In a world divided between those inhabiting the mainland (“landlockers”) and those who float on the sea (“damplings”), loneliness has become a way of life for North and Callanish, until a sudden storm offshore brings change to both their lives – offering them a new understanding of the world they live in and the consequences of the past, while restoring hope in an unexpected future.
Inspired in part by Scottish myths and fairytales, The Gracekeepers tells a modern story of an irreparably changed world: one that harbors the same isolation and sadness, but also joys and marvels of our own age.
The Bone Clocks by David Mitchell
This is one of the most cleverly written books I have read. It could also be classed as fantasy and science fiction but I have decided that it still fits into this list. There are so many layers to it. It spans decades, is set in multiple countries, and involves many different characters and subplots. I have a more detailed review that you can read by following this link.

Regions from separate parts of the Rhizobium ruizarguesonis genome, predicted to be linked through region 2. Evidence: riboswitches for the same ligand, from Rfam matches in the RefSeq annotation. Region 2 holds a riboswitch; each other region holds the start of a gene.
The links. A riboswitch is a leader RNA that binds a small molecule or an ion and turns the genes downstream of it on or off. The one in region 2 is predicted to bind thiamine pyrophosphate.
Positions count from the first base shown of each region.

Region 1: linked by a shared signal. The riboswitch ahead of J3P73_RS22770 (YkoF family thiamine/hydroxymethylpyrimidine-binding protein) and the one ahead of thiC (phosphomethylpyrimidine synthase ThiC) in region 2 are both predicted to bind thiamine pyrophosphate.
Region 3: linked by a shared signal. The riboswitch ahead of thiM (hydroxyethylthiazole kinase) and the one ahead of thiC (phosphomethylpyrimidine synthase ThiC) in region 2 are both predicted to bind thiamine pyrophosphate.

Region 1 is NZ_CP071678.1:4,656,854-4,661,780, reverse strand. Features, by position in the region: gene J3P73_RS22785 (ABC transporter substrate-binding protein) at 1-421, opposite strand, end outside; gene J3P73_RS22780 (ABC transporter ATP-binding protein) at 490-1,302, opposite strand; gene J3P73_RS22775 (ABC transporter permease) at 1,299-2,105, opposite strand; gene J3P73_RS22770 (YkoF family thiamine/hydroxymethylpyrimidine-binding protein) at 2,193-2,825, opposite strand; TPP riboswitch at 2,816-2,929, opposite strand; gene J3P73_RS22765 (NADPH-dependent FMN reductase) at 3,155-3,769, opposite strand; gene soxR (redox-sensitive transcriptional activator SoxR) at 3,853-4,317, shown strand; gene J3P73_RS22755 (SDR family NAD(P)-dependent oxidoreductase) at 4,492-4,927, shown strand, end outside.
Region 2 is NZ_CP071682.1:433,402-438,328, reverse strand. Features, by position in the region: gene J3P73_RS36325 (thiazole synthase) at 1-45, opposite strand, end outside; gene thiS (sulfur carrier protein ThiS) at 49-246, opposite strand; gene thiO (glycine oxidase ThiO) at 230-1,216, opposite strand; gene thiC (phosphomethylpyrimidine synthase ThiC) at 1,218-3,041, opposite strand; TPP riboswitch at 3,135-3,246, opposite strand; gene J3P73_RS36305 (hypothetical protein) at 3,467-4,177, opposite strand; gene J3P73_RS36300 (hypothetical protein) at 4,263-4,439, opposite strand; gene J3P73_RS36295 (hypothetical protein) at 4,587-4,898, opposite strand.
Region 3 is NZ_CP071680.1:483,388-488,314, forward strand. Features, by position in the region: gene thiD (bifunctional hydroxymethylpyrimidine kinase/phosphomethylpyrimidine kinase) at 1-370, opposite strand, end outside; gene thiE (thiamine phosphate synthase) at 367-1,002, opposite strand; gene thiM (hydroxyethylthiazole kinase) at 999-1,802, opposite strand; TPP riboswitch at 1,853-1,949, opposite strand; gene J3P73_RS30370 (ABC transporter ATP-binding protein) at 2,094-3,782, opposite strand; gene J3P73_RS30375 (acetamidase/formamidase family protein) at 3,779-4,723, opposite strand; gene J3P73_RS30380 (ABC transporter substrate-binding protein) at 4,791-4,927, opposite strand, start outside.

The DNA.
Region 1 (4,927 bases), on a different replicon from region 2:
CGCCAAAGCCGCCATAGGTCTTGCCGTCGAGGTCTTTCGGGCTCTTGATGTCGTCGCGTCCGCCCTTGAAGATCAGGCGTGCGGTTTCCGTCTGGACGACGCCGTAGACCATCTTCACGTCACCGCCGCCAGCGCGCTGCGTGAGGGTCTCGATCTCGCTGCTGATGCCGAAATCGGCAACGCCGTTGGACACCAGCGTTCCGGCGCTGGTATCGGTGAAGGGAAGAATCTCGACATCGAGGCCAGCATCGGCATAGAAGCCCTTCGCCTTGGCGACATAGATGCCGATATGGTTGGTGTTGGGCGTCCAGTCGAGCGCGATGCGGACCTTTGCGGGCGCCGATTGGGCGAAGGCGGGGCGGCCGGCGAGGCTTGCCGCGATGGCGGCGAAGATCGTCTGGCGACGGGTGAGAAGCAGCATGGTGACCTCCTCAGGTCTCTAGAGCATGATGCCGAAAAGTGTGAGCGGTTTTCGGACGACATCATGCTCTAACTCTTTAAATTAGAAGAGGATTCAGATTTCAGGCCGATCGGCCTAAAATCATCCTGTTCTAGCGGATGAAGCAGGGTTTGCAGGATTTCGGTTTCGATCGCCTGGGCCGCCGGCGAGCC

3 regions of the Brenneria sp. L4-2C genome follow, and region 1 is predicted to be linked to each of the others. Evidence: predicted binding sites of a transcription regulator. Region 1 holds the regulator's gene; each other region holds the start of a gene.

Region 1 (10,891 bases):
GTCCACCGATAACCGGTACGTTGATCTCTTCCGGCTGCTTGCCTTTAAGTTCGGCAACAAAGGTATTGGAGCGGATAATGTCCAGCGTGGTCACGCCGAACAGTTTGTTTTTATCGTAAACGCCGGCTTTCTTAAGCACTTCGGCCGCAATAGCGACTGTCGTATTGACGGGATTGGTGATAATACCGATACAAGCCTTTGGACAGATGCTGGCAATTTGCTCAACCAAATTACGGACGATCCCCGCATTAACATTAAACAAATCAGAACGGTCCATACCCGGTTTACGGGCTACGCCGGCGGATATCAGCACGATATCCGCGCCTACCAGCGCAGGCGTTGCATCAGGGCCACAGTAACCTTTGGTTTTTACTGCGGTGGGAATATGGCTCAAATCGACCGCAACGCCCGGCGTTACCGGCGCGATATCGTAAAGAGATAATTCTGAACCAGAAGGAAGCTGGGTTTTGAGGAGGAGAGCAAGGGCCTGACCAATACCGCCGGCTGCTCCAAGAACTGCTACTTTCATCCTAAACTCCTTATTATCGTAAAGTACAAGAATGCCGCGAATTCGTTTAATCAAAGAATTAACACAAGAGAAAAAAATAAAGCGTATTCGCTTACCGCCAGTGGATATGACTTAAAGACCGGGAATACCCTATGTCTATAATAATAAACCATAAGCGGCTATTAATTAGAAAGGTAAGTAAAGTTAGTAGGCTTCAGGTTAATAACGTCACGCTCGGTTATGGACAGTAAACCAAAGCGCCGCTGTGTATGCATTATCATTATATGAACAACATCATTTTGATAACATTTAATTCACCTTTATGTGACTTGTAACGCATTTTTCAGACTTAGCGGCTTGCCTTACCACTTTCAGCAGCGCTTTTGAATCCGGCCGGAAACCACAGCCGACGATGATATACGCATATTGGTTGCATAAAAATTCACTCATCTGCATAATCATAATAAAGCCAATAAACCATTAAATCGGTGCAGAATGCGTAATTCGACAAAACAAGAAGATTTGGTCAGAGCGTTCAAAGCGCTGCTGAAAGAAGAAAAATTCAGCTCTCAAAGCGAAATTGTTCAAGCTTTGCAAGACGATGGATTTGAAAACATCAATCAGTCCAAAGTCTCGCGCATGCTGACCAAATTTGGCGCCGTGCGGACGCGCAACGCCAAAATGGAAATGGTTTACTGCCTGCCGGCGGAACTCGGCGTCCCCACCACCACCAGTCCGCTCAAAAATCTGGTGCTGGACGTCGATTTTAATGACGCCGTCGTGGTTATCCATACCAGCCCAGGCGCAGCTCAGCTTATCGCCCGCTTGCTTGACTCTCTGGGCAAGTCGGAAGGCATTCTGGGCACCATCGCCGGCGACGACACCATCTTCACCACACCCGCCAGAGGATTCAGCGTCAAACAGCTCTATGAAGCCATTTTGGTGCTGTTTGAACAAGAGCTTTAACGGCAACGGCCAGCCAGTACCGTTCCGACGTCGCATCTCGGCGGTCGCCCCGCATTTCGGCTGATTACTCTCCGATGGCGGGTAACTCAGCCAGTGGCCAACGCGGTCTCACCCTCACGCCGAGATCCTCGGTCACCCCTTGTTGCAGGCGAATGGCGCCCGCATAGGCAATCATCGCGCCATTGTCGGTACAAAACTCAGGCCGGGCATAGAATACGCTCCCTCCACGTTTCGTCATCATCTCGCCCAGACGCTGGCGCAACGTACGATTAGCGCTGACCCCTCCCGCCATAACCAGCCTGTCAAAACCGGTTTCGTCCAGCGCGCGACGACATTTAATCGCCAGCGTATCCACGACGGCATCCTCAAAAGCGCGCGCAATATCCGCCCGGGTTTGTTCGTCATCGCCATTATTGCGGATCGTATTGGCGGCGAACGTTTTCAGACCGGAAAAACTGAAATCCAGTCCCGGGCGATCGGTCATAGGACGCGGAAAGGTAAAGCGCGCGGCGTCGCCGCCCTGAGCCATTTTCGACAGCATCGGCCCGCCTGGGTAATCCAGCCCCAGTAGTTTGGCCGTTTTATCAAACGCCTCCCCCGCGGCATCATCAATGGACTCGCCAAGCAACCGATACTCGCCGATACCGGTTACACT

The Goodreads blurb:
Following a scalding row with her mother, fifteen-year-old Holly Sykes slams the door on her old life. But Holly is no typical teenage runaway: a sensitive child once contacted by voices she knew only as “the radio people,” Holly is a lightning rod for psychic phenomena. Now, as she wanders deeper into the English countryside, visions and coincidences reorder her reality until they assume the aura of a nightmare brought to life.
For Holly has caught the attention of a cabal of dangerous mystics—and their enemies. But her lost weekend is merely the prelude to a shocking disappearance that leaves her family irrevocably scarred. This unsolved mystery will echo through every decade of Holly’s life, affecting all the people Holly loves—even the ones who are not yet born.
A Cambridge scholarship boy grooming himself for wealth and influence, a conflicted father who feels alive only while reporting from occupied Iraq, a middle-aged writer mourning his exile from the bestseller list—all have a part to play in this surreal, invisible war on the margins of our world. From the medieval Swiss Alps to the nineteenth-century Australian bush, from a hotel in Shanghai to a Manhattan townhouse in the near future, their stories come together in moments of everyday grace and extraordinary wonder.
I absolutely recommend magical realism. It is so atmospheric and intriguing, and the writing can be so lyrical and beautiful. Have you tried the genre or do you think you’ll pick up one of these books? Let me know! I can’t wait to discover more amazing books and I would love to hear your recommendations. I hope that these ideas help you to find a great book for someone you know (yourself included!).